March 10, 2013

After first six months, public access chief scores mixed reviews

Activists say they expect Brenda Kielty to evolve in the new position, even if the law ‘basically renders her a diplomat.’

By Michael Shepherd
State House Bureau

(Continued from page 1)

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Brenda Kielty

She eventually negotiated an agreement in which the two parties had an understanding that he'd file a weekly request to reduce the burden.

"It's a challenge to keep the water and sewer going and protect public health," Storer said. "It's good to have someone available to answer these kinds of administrative questions."

Kielty said the mediation process can be limiting -- and hard on her schedule. "It's an informal, voluntary process," Kielty said. "It generally takes a little bit of time."

There have also been more involved requests, like that of Simpson, who runs Cumberland-based MacImage of Maine. The company operates a website that sells access to certain records related to real-estate transactions.

Simpson obtains some of the information for his website by copying it from a free section of the Hancock County Registry of Deeds website.

He sought Kielty's help when the county billed him $5,035 for the records -- even though it had incurred no expenses because he copied the records himself off the Internet.

In a Nov. 8 email, he suggested that Kielty issue an advisory opinion on whether an agency can charge copy fees to someone who makes their own copies, or can effectively compel someone to use and pay for agency resources to make copies of records that are readily accessible.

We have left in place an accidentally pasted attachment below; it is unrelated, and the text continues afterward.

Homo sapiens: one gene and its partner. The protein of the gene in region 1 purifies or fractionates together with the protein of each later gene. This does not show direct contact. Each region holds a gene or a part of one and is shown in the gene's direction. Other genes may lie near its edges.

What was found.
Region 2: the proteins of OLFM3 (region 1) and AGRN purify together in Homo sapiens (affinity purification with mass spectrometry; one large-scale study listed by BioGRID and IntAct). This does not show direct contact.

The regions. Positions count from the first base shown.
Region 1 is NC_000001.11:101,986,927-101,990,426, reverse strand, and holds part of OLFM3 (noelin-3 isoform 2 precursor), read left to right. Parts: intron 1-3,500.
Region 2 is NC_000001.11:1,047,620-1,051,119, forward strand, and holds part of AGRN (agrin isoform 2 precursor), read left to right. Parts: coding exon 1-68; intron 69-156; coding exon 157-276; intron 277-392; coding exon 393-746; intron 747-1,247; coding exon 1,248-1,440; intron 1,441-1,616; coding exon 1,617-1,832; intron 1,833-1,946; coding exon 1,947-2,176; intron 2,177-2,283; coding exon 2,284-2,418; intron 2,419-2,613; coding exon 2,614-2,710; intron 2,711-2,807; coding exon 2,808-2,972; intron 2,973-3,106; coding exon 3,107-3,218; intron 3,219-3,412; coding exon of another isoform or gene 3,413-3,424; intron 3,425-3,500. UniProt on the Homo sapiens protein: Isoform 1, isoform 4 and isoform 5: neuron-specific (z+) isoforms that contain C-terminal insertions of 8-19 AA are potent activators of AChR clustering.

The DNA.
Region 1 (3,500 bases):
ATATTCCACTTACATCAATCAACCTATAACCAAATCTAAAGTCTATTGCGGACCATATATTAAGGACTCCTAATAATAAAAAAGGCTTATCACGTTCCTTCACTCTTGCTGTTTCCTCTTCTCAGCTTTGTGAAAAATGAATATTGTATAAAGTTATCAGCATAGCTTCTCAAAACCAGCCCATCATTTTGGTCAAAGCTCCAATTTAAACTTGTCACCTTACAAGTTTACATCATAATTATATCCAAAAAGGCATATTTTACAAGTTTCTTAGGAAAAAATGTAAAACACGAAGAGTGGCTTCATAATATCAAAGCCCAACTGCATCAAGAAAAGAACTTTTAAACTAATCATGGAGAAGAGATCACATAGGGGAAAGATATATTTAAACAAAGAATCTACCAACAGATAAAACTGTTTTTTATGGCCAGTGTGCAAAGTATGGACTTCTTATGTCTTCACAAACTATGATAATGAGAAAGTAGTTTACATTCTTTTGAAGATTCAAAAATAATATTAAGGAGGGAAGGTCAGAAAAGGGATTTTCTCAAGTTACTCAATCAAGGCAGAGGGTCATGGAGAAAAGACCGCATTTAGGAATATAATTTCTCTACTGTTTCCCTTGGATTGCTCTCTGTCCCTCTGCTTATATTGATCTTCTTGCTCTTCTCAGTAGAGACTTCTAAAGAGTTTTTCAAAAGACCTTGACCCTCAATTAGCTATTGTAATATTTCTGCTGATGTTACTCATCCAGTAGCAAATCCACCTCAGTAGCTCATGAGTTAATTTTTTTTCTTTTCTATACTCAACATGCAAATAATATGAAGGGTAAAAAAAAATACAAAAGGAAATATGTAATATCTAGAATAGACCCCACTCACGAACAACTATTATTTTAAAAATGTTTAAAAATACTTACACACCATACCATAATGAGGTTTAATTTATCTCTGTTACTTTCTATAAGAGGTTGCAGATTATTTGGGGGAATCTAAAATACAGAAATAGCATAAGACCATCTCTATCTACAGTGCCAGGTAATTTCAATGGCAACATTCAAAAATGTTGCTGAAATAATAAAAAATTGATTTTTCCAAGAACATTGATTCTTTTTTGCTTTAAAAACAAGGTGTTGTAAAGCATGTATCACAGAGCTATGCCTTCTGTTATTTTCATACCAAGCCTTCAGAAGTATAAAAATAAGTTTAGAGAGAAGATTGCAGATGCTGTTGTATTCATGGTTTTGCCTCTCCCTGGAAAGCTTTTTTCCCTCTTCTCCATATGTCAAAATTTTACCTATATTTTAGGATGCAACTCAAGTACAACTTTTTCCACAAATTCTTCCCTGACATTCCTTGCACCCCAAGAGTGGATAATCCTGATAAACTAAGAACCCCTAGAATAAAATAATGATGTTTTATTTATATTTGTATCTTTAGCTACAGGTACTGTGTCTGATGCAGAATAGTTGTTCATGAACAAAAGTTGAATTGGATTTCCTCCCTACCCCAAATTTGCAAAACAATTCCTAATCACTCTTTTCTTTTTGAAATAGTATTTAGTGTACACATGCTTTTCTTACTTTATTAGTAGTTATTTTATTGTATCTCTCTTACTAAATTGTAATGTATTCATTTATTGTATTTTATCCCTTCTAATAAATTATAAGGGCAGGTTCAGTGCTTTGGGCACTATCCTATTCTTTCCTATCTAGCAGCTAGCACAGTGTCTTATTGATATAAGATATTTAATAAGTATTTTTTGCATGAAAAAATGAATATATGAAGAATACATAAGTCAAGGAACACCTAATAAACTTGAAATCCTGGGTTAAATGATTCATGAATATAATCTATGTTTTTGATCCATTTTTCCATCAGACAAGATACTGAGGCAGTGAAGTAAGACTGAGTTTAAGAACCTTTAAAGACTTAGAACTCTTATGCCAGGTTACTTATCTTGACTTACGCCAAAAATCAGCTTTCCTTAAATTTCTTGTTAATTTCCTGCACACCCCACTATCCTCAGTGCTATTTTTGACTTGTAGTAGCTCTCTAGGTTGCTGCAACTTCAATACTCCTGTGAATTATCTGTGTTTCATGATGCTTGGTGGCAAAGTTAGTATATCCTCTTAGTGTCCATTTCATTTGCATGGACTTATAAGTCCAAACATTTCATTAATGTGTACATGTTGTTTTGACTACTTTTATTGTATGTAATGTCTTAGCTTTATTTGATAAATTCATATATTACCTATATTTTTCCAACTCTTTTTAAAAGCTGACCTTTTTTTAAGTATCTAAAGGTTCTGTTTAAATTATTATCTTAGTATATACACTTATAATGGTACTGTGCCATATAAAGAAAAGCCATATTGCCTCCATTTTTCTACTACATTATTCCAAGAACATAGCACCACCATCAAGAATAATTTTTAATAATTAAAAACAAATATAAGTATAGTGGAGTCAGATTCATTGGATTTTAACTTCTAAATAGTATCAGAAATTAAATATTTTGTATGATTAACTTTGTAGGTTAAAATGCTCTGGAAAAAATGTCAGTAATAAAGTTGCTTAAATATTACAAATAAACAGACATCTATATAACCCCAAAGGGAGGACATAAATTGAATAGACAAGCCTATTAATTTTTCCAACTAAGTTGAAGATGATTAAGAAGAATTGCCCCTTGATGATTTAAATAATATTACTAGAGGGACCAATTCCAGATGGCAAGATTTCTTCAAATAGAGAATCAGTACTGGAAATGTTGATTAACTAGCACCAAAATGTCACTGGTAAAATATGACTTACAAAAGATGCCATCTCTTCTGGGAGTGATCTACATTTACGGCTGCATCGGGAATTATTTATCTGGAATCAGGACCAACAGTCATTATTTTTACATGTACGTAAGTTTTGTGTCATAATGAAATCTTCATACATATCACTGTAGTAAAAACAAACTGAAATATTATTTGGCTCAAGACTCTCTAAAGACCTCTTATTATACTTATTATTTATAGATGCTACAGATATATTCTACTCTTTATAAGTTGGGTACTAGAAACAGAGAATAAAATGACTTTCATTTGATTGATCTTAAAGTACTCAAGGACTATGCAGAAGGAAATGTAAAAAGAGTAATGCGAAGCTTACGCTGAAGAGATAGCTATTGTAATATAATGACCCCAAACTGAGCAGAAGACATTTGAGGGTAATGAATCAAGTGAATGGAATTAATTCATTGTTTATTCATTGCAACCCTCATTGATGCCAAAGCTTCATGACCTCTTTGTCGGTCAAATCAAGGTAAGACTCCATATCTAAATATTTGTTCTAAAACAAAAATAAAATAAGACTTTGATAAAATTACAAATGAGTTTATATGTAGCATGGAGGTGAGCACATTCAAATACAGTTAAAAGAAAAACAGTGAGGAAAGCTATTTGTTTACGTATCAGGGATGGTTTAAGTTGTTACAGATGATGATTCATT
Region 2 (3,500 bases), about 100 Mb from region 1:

Simpson contacted Kielty again on Dec. 10 and Jan. 10, letting her know that the invoices from Hancock County were piling up. He said Kielty told him she would contact the county, but she never got involved, and he now has bills from the county totaling $14,501.

"My understanding was if she came down on one side or the other, she was supposed to be coming down on the side of freedom of access," Simpson said. "She's certainly not an advocate, or at least wasn't with me."

Timothy Feeley, a spokesman for the Attorney General's Office, said Simpson's case was not the kind of case that Kielty could resolve with an advisory opinion.

"This was a situation that required an interpretation beyond the scope of the FOAA law," said Feeley, who responded at Kielty's request.

In another case, involving a Portland computer services firm called The MacSmith, Kielty made a more favorable impression.

For months, the company has had trouble obtaining education department email records relating to laptop service contracts on which it had bid.

The MacSmith turned to Kielty in February, after a Department of Education official, Jeff Mao, said he lost emails that are public records -- only to find them eventually on a private backup drive at his home.

After investigating, Kielty wrote a scathing letter to Education Commissioner Bowen on March 1, saying that Mao "has taken an unreasonably long amount of time while he wandered from excuses to blame, finally arriving at a confession of his own technological blunder."

Mao's credibility has suffered, Kielty wrote, "and his ability to ensure that state government records are retained and maintained as required by law is subject to question."

The company said it was happy with Kielty's work.

"We still don't have the information we need, but that's not her fault," said Kerry Charles, a spokeswoman for The MacSmith owner Stan Smith. "Within the confines of her powers, she did a great job. But clearly, the amount of responsibility, power, all that she could do, could be increased."

Still another opinion is held by Ken Capron of Portland, who emailed Kielty after he thought the University of Southern Maine was holding back documents related to the community radio station it runs. Capron said he didn't think Kielty was aggressive enough in resolving his request.

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Today's poll: Ombudsman

Does the state of Maine need a public ombudsman?



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